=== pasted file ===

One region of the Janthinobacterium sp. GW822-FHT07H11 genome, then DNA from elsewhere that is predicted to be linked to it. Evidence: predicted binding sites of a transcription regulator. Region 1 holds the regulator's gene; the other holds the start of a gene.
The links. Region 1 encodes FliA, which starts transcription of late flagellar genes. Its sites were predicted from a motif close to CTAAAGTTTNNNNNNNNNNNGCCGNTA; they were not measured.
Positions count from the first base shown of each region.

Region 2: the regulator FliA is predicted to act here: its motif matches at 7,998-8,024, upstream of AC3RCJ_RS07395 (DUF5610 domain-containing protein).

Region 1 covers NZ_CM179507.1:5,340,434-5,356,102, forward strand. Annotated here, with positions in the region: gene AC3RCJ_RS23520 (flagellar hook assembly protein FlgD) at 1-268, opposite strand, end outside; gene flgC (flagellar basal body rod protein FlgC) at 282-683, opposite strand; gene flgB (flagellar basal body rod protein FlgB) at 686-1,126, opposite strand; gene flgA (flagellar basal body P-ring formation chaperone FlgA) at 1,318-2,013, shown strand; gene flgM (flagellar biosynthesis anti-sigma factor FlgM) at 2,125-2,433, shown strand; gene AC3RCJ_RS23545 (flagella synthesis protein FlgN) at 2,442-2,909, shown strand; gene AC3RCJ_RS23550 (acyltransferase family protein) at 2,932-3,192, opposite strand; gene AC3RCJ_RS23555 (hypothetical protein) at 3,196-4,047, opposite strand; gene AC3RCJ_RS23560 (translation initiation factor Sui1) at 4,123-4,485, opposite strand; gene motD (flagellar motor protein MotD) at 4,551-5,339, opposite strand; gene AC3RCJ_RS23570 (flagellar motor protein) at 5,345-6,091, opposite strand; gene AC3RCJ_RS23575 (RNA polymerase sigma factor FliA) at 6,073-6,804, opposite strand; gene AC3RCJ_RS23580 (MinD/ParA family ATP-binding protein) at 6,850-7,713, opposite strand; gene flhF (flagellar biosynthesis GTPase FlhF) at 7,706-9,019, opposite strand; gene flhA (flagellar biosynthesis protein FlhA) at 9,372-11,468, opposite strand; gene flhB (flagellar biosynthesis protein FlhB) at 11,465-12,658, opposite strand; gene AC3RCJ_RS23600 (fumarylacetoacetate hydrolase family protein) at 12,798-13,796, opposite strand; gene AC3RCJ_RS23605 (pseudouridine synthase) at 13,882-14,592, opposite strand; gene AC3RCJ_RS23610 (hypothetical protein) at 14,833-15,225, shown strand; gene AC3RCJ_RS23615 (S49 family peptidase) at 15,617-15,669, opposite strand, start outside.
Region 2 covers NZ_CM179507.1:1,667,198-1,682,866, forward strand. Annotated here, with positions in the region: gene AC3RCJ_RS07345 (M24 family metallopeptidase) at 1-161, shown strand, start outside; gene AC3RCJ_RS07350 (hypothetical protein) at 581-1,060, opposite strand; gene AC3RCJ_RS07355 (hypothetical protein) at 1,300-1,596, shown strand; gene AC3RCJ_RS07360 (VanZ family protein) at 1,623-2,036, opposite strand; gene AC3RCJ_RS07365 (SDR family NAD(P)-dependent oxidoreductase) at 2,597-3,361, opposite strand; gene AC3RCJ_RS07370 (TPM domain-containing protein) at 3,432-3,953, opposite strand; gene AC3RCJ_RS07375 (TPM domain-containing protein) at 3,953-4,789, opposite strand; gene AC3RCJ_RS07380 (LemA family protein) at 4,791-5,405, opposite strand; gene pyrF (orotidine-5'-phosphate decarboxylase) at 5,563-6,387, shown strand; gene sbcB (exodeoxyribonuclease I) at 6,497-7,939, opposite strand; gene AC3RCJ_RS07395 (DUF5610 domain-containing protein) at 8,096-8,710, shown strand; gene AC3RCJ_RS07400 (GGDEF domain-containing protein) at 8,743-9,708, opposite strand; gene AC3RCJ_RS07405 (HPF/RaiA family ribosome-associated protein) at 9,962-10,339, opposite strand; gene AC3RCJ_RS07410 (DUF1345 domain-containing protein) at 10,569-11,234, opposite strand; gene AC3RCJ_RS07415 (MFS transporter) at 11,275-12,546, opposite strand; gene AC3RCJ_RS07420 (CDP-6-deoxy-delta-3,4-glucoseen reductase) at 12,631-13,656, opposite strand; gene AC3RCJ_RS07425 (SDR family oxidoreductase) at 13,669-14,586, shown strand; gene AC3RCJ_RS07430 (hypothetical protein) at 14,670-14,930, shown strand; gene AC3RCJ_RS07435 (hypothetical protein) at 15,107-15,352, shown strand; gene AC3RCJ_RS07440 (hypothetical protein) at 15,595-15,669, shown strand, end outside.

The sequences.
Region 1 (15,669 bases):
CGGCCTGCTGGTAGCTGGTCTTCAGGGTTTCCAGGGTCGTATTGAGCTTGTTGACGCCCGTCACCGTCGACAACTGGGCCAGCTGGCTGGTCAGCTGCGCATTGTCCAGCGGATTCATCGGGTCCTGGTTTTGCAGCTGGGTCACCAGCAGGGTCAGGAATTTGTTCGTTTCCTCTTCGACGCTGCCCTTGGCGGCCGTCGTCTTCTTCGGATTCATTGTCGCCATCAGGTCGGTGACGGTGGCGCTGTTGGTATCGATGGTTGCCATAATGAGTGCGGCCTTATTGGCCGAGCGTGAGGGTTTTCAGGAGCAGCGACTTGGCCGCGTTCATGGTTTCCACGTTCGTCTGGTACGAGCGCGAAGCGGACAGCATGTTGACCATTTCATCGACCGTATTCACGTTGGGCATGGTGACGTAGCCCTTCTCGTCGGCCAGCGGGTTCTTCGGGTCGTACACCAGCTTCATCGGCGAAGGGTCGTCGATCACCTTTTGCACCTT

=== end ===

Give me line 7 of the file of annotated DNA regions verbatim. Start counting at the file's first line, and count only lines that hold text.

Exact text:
The sequences.